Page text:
Gov. Pete Ricketts’ property tax relief package, his top priority this legislative session, is on the verge of passing in the Unicameral, though it has undergone change.
A two-prong approach to property tax relief is ready for passage in these last days of the legislative session.
Sen. Mike Gloor of Grand Island had to strip LB 958 of provisions that would restrict revenue increases by local governments. A last-minute attempt to address the increase in some community college budgets due to increase agricultural property values was also stripped by Gloor, fulfilling a promise he made to fellow senators during first-round debate.
“Taking that out was part of what we talked about on General File and we agreed to do that,” Gloor tells Nebraska Radio Network. “We lowered the property tax credit from 30-to-20 to address concerns about the upcoming budget that has to be put together next year.”
A bill to repress the need for local governments to raise property taxes and deliver $30 million in property tax relief for farmers and ranchers has become a bill to provide an added $20 million in property tax credits to agriculture. Gloor is quick to point out that $20 million will be added to $204 million dollars in property tax credits already offered.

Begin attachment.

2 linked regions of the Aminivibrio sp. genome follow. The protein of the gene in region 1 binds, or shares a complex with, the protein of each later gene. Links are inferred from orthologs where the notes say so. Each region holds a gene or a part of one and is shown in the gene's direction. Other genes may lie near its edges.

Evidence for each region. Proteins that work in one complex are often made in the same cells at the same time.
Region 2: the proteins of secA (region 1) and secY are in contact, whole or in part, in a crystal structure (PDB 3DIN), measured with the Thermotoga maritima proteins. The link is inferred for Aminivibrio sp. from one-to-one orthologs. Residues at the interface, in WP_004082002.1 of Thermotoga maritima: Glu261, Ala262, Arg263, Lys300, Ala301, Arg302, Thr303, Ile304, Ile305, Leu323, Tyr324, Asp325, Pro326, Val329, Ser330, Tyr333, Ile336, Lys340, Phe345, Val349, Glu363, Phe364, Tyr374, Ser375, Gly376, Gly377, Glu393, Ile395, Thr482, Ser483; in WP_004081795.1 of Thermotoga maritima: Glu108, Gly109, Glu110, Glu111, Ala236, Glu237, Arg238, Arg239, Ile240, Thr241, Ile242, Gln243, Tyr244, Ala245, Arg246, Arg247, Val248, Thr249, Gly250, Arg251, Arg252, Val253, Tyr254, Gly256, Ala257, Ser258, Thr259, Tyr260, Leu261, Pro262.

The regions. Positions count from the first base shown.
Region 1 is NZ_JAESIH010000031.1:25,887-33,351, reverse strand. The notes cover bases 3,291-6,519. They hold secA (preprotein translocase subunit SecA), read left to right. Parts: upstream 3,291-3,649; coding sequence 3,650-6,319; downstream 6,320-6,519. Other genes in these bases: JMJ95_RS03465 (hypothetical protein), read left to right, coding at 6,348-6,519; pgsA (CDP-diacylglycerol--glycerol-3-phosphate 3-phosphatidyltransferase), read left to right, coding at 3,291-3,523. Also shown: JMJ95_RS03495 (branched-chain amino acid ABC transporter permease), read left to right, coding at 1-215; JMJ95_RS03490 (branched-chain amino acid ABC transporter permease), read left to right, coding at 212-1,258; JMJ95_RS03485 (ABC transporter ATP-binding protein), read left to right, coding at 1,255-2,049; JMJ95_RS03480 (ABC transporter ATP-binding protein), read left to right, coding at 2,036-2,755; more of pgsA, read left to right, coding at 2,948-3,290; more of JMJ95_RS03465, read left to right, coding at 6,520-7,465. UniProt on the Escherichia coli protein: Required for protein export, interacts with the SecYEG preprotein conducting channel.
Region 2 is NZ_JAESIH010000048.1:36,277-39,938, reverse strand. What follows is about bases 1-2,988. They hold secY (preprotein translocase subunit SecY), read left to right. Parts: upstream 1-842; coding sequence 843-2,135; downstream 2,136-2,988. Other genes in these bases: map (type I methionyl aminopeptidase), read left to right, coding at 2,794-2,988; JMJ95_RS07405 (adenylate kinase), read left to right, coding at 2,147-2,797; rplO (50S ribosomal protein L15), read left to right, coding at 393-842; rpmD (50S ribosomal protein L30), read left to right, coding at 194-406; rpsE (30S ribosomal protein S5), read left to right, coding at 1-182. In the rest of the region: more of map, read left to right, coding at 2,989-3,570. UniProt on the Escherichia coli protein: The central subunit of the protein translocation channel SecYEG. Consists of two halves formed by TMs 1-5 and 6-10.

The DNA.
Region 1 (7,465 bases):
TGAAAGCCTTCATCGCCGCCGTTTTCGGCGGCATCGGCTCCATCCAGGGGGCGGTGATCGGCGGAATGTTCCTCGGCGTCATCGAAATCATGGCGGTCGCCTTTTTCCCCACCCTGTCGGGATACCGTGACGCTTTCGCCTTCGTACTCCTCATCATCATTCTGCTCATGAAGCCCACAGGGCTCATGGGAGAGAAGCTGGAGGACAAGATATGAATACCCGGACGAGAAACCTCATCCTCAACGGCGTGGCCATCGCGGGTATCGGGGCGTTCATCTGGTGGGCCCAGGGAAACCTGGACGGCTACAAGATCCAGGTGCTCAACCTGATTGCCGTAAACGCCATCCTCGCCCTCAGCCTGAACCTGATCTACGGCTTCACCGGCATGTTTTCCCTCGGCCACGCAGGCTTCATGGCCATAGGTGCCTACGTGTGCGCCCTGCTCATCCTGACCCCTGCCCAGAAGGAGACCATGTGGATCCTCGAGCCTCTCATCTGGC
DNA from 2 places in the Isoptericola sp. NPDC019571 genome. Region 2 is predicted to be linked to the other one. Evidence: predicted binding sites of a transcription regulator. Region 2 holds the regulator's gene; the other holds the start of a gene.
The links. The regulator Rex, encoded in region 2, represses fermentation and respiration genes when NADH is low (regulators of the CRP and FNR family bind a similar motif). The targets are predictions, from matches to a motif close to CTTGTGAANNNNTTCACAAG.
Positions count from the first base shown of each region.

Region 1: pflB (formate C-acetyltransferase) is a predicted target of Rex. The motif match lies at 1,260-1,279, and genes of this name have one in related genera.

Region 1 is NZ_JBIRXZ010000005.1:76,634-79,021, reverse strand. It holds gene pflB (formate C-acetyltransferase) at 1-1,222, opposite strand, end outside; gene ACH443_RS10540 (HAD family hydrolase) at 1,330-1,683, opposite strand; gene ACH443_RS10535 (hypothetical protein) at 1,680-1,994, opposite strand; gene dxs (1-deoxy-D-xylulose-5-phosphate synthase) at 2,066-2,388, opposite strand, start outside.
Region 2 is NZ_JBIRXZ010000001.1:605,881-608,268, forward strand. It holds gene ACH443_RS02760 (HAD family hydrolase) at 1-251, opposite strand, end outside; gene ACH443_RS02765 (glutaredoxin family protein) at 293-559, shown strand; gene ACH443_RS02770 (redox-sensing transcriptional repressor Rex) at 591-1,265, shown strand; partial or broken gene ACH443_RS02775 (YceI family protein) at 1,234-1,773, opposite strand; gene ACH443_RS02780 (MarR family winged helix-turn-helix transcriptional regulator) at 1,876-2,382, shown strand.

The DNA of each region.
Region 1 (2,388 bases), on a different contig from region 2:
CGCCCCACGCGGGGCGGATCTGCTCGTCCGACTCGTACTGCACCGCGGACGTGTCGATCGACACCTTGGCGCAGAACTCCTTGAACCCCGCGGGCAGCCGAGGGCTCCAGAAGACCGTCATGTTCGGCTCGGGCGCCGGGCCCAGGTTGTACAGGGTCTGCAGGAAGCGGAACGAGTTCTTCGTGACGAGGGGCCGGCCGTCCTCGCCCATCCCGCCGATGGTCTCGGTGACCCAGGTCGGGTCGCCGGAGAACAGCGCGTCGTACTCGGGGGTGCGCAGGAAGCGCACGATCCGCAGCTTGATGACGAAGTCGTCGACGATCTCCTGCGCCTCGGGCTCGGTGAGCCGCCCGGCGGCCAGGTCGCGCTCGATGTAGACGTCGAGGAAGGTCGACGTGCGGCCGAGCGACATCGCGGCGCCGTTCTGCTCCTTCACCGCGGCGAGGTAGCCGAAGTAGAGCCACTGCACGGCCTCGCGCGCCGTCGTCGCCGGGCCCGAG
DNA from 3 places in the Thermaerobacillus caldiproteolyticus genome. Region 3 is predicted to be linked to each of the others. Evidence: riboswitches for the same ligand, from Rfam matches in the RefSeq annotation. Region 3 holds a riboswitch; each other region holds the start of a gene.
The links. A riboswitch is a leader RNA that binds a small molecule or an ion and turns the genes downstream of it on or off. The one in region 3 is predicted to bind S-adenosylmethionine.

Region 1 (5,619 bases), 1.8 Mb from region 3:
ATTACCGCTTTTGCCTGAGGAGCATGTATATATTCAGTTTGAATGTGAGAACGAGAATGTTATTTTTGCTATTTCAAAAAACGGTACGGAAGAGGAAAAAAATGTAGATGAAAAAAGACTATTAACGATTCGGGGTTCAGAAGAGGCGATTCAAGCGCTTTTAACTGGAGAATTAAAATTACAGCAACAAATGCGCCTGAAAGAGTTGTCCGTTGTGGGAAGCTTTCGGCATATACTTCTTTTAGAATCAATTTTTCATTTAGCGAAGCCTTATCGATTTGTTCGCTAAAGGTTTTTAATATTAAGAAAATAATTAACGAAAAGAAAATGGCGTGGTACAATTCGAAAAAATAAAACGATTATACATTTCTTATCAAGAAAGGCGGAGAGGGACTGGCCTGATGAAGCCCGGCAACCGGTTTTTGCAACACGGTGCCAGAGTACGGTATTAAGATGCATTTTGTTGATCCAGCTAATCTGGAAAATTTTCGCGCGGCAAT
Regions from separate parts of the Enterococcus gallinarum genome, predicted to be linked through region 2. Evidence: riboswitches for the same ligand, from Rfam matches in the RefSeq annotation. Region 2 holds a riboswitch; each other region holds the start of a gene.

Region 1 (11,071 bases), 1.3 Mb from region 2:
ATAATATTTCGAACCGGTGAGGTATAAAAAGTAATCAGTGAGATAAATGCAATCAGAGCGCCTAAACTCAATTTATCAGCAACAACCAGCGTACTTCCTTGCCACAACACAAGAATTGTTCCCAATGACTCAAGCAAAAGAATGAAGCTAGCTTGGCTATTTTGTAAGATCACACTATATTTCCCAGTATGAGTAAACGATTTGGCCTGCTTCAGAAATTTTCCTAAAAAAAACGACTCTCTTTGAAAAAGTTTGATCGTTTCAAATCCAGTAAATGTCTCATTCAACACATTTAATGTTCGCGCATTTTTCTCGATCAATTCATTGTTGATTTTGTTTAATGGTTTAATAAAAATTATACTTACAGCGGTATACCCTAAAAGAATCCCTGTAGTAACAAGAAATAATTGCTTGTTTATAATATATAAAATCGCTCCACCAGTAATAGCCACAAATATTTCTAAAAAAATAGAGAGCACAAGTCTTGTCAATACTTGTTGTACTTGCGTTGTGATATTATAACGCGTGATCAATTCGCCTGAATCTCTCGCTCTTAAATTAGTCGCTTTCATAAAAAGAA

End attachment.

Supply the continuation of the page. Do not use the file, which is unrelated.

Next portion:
Gloor’s bill had little trouble passing after a prolonged debate on LB 959 the day before that got caught up in an extended debate on changes to Omaha’s Learning Community.
Sen. Kate Sullivan of Cedar Rapids, the sponsor of LB 959, says the three bills became intertwined, but once the troubling aspects of the bills were worked out by legislators, they sailed through and now are ready for final passage.
Sullivan says the bill removes criteria from the school funding formula that gave some districts an excuse to keep their local levy higher than needed.
“Again, to make school boards and school districts a little more accountable to how they spend the taxpayer dollar,” according to Sullivan.
The bill provides $8.5 million in additional state money to school districts that do not receive state funding, many in rural Nebraska.
The Unicameral meets today and tomorrow with the final day of this legislative session scheduled for next Wednesday, the 20th.
AUDIO: Brent Martin reports [:45]